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Time to Reevaluate Your Risk Management


The current dip in stocks is dangerous. Not because it's a long-term sign of things to come but because investors have forgotten all about downside risk.

This article originally appeared at Reprinted with permission.

The current dip in stocks is dangerous. Not because it’s a long-term sign of things to come but because investors have forgotten all about downside risk. Considering we haven’t had a 10%-plus correction in more than 2 years, that’s understandable.

But when the Fed stopped its bond-buying program in October, we did see a strong stock market sell-off. The question is: Was it enough of a sell-off, or is there still more to come?

In either case, now is the perfect time to reevaluate your risk management plan. Especially considering the Fed just ended its third round of quantitative easing (QE).

To get an idea of how this will affect stocks, let's look at what happened at the ends of QE1 and QE2.

End of QE1

The first quantitative easing program ended in March 2010. Notice a quick sell-off in the months leading up to the end of QE1. After this, there was a 16.02% peak-to-trough decline in the S&P 500.

Of course, the European sovereign debt crisis, the Deepwater Horizon oil spill, and the “flash crash” also contributed. But most investors agree that the Fed has been the main driver of market action since 2009.

End of QE2

QE2 ended in June 2011. Notice the quick sell-off that began in May. As soon as QE2 was over, the S&P 500 saw a peak-to-trough decline of 18.28%.

It’s worth noting that at that time, we were simultaneously dealing with a deadlocked Congress, which ultimately caused the first U.S. credit rating downgrade in history.

End of QE3

October saw only a 6.3% decline in the S&P 500. And instead of a dip before the end there was a dip leading right into the end.

This brings us back to our original question: “Was it enough of a sell-off, or is there still more to come?” We don’t know if there will be a harsher wave of selling like we saw the last 2 times around. And it can be difficult to predict if major geopolitical events like the ones we saw near the ends of QE1 and QE2 will occur.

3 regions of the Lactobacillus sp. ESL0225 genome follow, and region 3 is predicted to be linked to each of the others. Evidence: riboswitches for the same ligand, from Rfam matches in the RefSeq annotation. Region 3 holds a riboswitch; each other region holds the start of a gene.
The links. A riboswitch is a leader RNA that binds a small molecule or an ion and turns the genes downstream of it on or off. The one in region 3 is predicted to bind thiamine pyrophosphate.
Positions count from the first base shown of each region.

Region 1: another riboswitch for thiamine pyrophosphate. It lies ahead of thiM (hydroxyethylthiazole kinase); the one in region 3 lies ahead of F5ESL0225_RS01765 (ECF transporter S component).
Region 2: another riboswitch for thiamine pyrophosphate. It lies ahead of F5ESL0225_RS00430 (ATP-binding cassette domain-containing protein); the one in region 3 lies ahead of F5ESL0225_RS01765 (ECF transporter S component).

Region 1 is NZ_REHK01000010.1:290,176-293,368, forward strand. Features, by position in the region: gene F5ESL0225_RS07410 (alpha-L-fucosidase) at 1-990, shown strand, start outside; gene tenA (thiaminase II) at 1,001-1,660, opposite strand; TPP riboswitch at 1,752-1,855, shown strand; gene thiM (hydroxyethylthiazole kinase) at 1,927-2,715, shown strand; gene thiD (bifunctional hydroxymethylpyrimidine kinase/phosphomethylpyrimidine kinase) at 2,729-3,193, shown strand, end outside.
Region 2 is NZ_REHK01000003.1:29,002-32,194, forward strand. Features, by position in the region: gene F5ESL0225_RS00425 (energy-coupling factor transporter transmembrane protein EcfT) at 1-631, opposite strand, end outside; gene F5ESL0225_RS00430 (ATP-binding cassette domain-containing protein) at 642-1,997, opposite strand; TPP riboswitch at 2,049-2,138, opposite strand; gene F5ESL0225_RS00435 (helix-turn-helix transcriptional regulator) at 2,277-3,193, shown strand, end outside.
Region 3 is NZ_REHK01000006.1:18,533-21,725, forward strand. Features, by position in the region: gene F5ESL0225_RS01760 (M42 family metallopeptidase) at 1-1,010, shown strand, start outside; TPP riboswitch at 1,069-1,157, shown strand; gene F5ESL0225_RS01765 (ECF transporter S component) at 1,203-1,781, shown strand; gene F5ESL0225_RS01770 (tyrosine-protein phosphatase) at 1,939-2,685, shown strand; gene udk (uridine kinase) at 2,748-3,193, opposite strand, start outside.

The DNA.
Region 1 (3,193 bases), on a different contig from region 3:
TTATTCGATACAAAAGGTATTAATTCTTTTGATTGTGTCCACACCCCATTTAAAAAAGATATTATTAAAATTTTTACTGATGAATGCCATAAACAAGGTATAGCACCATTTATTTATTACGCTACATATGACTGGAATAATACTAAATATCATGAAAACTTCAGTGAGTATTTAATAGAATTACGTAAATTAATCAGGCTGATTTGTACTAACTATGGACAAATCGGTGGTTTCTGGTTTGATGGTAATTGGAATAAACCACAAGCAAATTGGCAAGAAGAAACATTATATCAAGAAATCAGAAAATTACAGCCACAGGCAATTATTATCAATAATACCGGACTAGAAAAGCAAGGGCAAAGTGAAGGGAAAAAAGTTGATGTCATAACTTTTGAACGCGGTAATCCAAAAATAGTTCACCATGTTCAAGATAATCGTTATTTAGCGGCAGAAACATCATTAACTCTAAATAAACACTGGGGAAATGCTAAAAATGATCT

In addition to the end of QE3, investors are also turning their attention to whether the Fed will raise rates this year. Some thoughts on that:

  • International markets are in turmoil, which is one reason why Janet Yellen may have kept the words “considerable time” in her statement. This argues for lower rates for the time being.
  • The Fed thinks it’s going to finally hit its employment goal within the next year. This argues for rate hikes in the near future.
  • The sharp decline in oil prices altered the Fed’s outlook. Its inflation forecasts of 1.6% to 1.9% were lowered to 1.0% to 1.6% for 2015. This is well short of the 2.0% goal, which argues in favor of keeping rates low until further notice.
  • Core inflation (prices excluding food and energy) hasn’t really changed. The Fed forecasts core inflation will rise 1.5% to 1.8%, which is slightly down from its September forecast of 1.6% to 1.9%.

Rather than try to figure out when the Fed will raise rates or what language it will use next or even what the stock market is going to do, it pays to simply ride the uptrend. Just do so with solid risk management strategies.

For long-term positions, The Oxford Club recommends using a trailing stop loss order, “good-till-cancelled,” of 25%. For short-term positions, your stop loss order may be much tighter or you might consider using option contracts to hedge against possible volatility.

The smartest way to stay safe is to diversify and use responsible position sizing. In times like these, when you have record-breaking uninterrupted uptrends, investors become overcomplacent. They also become very gutsy, which is usually a mistake.

So make sure you’re not part of the herd and instead play it safe. Remember: It’s not what you make, it’s what you keep.

Christopher Rowe is a technical strategist at The information contained in this article should not be construed as investment advice or as a solicitation to buy or sell any stock. Nothing published by Physician's Money Digest should be considered personalized investment advice. Physician's Money Digest, its writers and editors, and Intellisphere LLC and its employees are not reponsible for errors and/or omissions.

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